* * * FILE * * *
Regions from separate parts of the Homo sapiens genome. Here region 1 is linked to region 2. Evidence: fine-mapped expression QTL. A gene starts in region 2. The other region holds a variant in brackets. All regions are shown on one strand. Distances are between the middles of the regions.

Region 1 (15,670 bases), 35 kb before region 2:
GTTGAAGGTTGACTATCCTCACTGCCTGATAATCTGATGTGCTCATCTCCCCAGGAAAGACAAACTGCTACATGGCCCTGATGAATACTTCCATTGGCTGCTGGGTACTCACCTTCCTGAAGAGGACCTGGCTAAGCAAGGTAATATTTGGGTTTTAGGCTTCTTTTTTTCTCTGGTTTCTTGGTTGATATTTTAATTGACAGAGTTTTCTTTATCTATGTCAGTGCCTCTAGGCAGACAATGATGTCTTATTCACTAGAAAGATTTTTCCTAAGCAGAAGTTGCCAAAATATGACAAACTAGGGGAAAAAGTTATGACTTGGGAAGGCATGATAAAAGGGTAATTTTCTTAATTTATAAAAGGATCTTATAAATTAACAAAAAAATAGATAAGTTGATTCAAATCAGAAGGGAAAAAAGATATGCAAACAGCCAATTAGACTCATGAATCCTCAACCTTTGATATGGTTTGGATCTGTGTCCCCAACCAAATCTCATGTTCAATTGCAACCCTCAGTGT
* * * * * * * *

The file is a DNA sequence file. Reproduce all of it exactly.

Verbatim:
Regions from separate parts of the Homo sapiens genome. Here region 1 is linked to region 2. Evidence: fine-mapped expression QTL. A gene starts in region 2. The other region holds a variant in brackets. All regions are shown on one strand. Distances are between the middles of the regions.

Region 1 (15,670 bases), 35 kb before region 2:
GTTGAAGGTTGACTATCCTCACTGCCTGATAATCTGATGTGCTCATCTCCCCAGGAAAGACAAACTGCTACATGGCCCTGATGAATACTTCCATTGGCTGCTGGGTACTCACCTTCCTGAAGAGGACCTGGCTAAGCAAGGTAATATTTGGGTTTTAGGCTTCTTTTTTTCTCTGGTTTCTTGGTTGATATTTTAATTGACAGAGTTTTCTTTATCTATGTCAGTGCCTCTAGGCAGACAATGATGTCTTATTCACTAGAAAGATTTTTCCTAAGCAGAAGTTGCCAAAATATGACAAACTAGGGGAAAAAGTTATGACTTGGGAAGGCATGATAAAAGGGTAATTTTCTTAATTTATAAAAGGATCTTATAAATTAACAAAAAAATAGATAAGTTGATTCAAATCAGAAGGGAAAAAAGATATGCAAACAGCCAATTAGACTCATGAATCCTCAACCTTTGATATGGTTTGGATCTGTGTCCCCAACCAAATCTCATGTTCAATTGCAACCCTCAGTGT